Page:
Friday 15th September, 2017: 9:30am - 9:50am
Melissa Hale, DARU Coordinator
Melissa has a passion for disability advocacy and to see bridges built where barriers once were. Professionally, Melissa came to DARU after five years managing Deaf Victoria, where she, in conjunction with the Victorian Equal Opportunity and Human Rights Commission, was a major contributor to the Auslan Interpreting in Public Hospital inquiry. She also coordinated a national conference to discuss and create a plan of action for barriers of accessing Mental Health support for Deaf and hard of hearing people.Photo of Melissa Hale, DARU Coordinator
The day opened with a video Ten Years of Progress, provided by NDIS featuring well known leaders from the disability sector reflecting how rights have impacted on general community attitudes over the past 10 years.
Then Elder Colin Hunter representing VACCHO opened proceedings with a Welcome to Country. Melissa Hale, DARU Coordinator, the MC for the day covered house-keeping and introduce the conference theme.
Good morning, everyone. Welcome to the 2017 Strengthening Disability Advocacy Conference. My name is Melissa Hale and I am the Disability Advocacy Resource Unit Coordinator and it is my pleasure to be your MC for today. There has been last minute changes to the program due to illnesses. We still have a fantastic program.
I would like to welcome Elder Colin Hunter to open proceedings with a welcome to country.
ELDER COLIN HUNTER JR:
Thank you, Melissa. Firstly, I want to start off by acknowledging that this morning we are meeting on the lands of my ancestors, the Wurundjeri people, and I want to take this opportunity to pay my respects to my Elders both past and present, Elders from all nations. I’d also like to acknowledge if there are any Aboriginal and Torres Strait Islander people here this morning, I acknowledge them.
Wurundjeri welcome. The Wurundjeri people welcome everyone to the land today. (In Aboriginal language). The Wurundjeri people want you to look after and protect the land as they did long before. Wurundjeri country extends from the inner city of Melbourne. It goes across the mountains of the Great Dividing Range, west to the Werribee River, and south to the Mordialloc Creek and east to Mt Baw Baw. And the Wurundjeri people are part of the Kulin nations and of the Woiwurrung language group.
My name is Colin Hunter Junior, or Walert, meaning possum, a name given to me by my grandmother as a young boy. I’m a proud and passionate seven generation Wurundjeri man and a direct descendant of Bebejan, who was ngurungaeta, or head of the tribe, at the time of first settlement. It’s through my grandmother Gumbri, meaning white dove, or Nana as she was known to us mob, that I have Aboriginal culture and heritage in my life today, so for that I say “thanks, Nan”.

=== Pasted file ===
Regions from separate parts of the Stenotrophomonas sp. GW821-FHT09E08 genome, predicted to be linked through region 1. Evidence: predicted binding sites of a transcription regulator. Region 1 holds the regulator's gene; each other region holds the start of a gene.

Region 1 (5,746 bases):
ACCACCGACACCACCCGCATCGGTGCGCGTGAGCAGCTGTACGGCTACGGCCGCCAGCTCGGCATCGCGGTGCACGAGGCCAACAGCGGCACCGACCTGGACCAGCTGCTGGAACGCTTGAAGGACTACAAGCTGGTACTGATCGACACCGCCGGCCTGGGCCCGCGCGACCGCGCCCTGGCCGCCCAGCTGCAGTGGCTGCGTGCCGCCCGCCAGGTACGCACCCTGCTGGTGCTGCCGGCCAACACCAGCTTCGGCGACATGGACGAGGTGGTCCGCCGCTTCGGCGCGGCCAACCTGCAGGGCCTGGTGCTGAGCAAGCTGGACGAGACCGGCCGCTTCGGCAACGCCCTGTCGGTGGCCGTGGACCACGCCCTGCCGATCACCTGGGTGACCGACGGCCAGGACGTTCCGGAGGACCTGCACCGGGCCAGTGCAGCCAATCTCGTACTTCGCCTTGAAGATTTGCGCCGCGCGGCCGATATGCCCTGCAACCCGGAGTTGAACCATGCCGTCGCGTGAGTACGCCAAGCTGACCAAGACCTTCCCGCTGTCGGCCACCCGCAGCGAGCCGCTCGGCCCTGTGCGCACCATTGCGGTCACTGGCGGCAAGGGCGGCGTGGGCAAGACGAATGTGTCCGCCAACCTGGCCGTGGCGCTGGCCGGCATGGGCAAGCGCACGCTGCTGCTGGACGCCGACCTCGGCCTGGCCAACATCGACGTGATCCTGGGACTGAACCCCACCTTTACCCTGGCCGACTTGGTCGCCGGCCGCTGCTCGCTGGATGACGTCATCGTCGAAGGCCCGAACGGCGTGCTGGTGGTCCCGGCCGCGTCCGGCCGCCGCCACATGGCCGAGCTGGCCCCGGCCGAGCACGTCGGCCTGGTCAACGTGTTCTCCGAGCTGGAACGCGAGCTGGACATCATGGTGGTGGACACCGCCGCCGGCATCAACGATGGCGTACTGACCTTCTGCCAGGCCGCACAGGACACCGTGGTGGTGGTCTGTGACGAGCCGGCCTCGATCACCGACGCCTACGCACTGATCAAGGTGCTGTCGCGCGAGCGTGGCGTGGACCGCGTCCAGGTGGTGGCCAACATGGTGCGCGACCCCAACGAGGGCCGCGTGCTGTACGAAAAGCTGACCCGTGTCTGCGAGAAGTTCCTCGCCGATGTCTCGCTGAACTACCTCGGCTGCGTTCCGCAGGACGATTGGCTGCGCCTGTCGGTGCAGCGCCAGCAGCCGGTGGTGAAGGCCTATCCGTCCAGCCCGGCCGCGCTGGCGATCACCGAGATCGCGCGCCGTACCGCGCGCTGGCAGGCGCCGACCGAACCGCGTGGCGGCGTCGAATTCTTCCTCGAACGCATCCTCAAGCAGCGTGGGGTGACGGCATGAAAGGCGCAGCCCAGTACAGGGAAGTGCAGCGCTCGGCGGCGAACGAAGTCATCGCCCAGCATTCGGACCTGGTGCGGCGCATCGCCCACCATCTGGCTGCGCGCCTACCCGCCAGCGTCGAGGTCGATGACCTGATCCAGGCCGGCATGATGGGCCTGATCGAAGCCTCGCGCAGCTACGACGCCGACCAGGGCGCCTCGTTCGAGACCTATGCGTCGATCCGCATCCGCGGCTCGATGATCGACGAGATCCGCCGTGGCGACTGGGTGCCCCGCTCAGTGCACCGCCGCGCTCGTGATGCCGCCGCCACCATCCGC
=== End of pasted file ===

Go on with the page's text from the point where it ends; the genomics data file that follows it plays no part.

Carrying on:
My grandmother was one of the last Aboriginal people born in the early 1920s up at Coranderrk Mission in Healesville before she got moved up to the Murray River in New South Wales. In the Aboriginal culture a great deal of respect is given to the land, the plants and animals alike, and these gum leaves are placed on the ground. I’m going to place these on the front table where I’m sitting. If you get an opportunity as you move around today, take one and put it in your pocket today please.
While on Wurundjeri country, you’re welcome to the traditional waterways of the people.
Wurundjeri welcome. Enjoy the morning. Thank you. (Applause).
Thank you, Colin. I’d also like to acknowledge the traditional custodians of the land on which we meet and its elders past and present.
So today we are getting into gear to tackle the long and winding NDIS journey. So far it has been a rough ride with plenty of potholes and roadblocks to navigate, but it’s important to look up, reflect on how far we have come and what we can do to positively shape the journey ahead.
This conference takes place at a time where we are four years on from the launch of the NDIS amid much celebration to where we are about to commence the biggest and fastest part of the NDIS rollout to date. The NDIS report card 2017, released by Every Australian Counts, reports that 71% of people with disability in the NDIS are satisfied with the support they receive, and that 64% say that their lives are the same or better because of the NDIS. However, it was reported that only around half the people in the NDIS felt like they had true choice and control in the process and felt that the system is too bureaucratic.
What about advocacy? What does that look like in the changing landscape of the NDIS? Today we have an amazing line up of experts and leaders in our field ready to share their knowledge, hear your thoughts and perspectives, and offer guidance on our collective goals navigating the NDIS and to help you to get one step ahead.
Just some general housekeeping before we start, if you need the toilets, you can use the door that way to my left and left down the hallway and there are accessible toilets. There are also toilets straight out the door ahead and to your right.
We have attendant carers available all day if you need them. If you could just put your hands up there. If you need support today, see them. Thank you.
We have a roving reporter Jeff Waters. He might come up to you and ask you stuff. Don’t be afraid, he’s really cool, he’s really fun. If you don’t want to be a part of it, just say so, it’s all good.
So morning tea is at 10.30 for 30 minutes, lunch is at 12 for one hour and afternoon tea at 2pm for 30 minutes.
In the event of a fire, there will be a fire warden who will attend and help us exit the building safely, the people with the red hats.
For those of you that use Twitter and Facebook, we have a hashtag and live tweeting available today. So please make sure you use #SDAC17 and we will have some of your comments on the big screen.
To set the scene, let’s remind ourselves about how we got here.
(NDIS How did we get here? video played)